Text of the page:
As the rest of my classmates began to describe their coveted Christmas gifts, I began to plot my escape. I prayed class would end early. I wondered if I could make myself throw-up, that would ensure my trip to the nurse’s office. Or, if I held my breath maybe I could pass out—no. Too much attention, I would absolutely hate for everyone to stare at me while I was unconscious. I finally excused myself to go to the bathroom, but could only stay so long before assumptions would be made and I would surely be teased for having to go “number 2” at school, in the Choir Room bathroom nonetheless. Resigned, I returned to the circle, I had run out of scenarios. I could hear the girl next to me listing her numerous gifts.
“Karen, it’s your turn,” Ms. Hurto chirped, completely clueless about my dilemma.
I turned bright red. I knew that I was turning red, because I could feel the fire creeping up my neck and engulfing my face. I blushed easily and often, then turned almost maroon when someone inevitably asked, “Oh my gosh, why are you turning so red?” It was miserable, I then blushed as a result of the knowledge that I was blushing.
There was roaring in my ears again, I was sweating even more. Before I knew it, the lies were out of my mouth. “I got some clothes and an Atari,” I said hurriedly, in one soft, breathy spurt of words. I was almost a deep maroon by now. I wasn’t accustomed to lying, or speaking in front of my classmates. I just knew everyone could see straight through me. Some of the girls exchanged glances, there was a brief silence, then the girl on my left began to speak. Relief coursed through my body. After a brief jackhammer like pounding, my pulse began to slow, and I could feel the fire leaving my face. My body was like rubber, and I felt like I had just walked a tightrope over a sea of piranhas.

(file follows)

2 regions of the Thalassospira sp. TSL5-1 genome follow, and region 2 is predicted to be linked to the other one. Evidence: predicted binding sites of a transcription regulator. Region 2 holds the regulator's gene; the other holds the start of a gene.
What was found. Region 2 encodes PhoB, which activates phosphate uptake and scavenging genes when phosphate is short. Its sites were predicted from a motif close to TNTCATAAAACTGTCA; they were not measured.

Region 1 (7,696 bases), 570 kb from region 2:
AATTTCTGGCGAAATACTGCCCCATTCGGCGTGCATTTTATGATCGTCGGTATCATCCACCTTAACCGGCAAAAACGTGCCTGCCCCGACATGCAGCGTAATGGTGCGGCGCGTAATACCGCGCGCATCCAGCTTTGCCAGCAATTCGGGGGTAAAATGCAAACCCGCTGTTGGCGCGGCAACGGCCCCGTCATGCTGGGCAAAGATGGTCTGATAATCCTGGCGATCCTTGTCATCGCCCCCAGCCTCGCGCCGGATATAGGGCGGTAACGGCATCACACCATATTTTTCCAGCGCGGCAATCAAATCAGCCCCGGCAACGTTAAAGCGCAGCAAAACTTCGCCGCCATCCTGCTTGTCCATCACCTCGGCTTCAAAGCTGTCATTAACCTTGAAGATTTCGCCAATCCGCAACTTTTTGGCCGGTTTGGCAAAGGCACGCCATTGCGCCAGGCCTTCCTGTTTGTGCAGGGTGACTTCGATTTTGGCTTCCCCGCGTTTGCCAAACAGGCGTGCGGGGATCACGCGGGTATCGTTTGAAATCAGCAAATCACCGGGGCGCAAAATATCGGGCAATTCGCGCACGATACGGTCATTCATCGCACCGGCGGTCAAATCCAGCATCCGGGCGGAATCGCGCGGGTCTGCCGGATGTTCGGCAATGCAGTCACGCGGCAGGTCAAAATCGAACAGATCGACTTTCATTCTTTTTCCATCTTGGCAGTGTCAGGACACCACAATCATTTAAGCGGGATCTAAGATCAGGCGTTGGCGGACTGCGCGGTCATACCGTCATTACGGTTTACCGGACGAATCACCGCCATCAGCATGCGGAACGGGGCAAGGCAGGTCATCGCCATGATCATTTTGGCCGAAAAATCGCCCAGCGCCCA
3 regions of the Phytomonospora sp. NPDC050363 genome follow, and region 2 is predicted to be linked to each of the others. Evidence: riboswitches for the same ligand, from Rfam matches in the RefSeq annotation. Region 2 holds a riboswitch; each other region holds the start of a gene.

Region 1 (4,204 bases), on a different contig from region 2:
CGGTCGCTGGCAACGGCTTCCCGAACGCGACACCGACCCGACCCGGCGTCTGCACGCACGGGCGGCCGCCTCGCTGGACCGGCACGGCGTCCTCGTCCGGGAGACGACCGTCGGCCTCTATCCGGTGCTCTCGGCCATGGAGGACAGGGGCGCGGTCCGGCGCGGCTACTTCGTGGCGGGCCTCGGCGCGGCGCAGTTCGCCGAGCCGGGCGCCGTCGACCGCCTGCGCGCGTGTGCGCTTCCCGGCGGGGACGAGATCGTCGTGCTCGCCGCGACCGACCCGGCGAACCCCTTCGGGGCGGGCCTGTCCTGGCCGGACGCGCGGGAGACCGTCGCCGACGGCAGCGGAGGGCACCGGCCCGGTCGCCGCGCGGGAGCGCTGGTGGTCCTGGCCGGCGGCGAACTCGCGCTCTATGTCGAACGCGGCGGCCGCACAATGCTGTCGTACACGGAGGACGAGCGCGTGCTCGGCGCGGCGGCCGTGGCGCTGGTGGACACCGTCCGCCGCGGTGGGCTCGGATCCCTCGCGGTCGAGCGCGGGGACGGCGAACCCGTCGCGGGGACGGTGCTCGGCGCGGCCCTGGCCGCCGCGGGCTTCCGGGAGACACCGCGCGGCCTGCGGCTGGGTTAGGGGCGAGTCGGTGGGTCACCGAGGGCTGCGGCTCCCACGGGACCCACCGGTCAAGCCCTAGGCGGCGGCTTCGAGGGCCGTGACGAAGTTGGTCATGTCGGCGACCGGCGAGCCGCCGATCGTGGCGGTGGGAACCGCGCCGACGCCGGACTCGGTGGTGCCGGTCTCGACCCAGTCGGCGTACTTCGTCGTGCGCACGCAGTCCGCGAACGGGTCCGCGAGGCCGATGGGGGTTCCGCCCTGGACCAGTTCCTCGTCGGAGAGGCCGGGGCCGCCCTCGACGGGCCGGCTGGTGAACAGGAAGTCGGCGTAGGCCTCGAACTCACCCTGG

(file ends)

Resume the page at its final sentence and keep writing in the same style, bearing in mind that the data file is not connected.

I wondered about what Ms. Hurto and my classmates would have said if they had known the truth. The truth wasn’t so bad to me, but I understood that if everyone knew how much I didn’t receive they would whisper and look at me with pity. Almost anything was better than that, even lying.
I thought of Christmas Eve, when Mama gave my brother and me the gifts she had wrapped carefully. She had given me a lipstick and bubble bath from Avon, and my brother after shave and bubble bath from the same catalog. She had ordered for my father an Avon Collector’s Car filled with his favorite cologne, he would put this on the shelf with the others he had collected over the past few years. She received nothing; there was no money that year, not even for a Christmas tree.
I could hear my parents’ discussions when they thought we weren’t around; my father lamenting the fact that he couldn’t provide properly for his family and my mother reassuring him that he was doing a great job. It’s funny; I don’t recall that there were ever things I desperately wanted for Christmas. I remember that during the good years, we had a tree decorated with bright red and green tinsel and those silver strands of tinsel icicles. There was always a basket with nuts and fruits. Some years there were no gifts under the tree, but that basket was there.
When I pictured the perfect Christmas, the Norman Rockwell drawings came to mind. In all of those drawings, the decorations are beautiful. Time with loved ones, caroling, sledding and eating Christmas dinner are the central focus. There is a lot of love, and with it the hope that love brings. The stockings are shown, but elaborate gifts are never featured as the foundation for joy. That’s how I pictured the perfect Christmas then, and even now. The Christmas season should be beautiful for everyone, no matter the economic situation. The material gifts never have really played a central part in my vision.
I think of Ms. Hurto every year when I return to teaching after Christmas break. She was such a kind person, I know she meant well. I have never asked a student what they received for Christmas. Instead, if the opportunity arises when I am speaking with a student or even a co-worker privately, I ask “how was your break?” and then move on quickly if it seems to be an uncomfortable topic. After all, not all of us can always have an Atari kind of Christmas.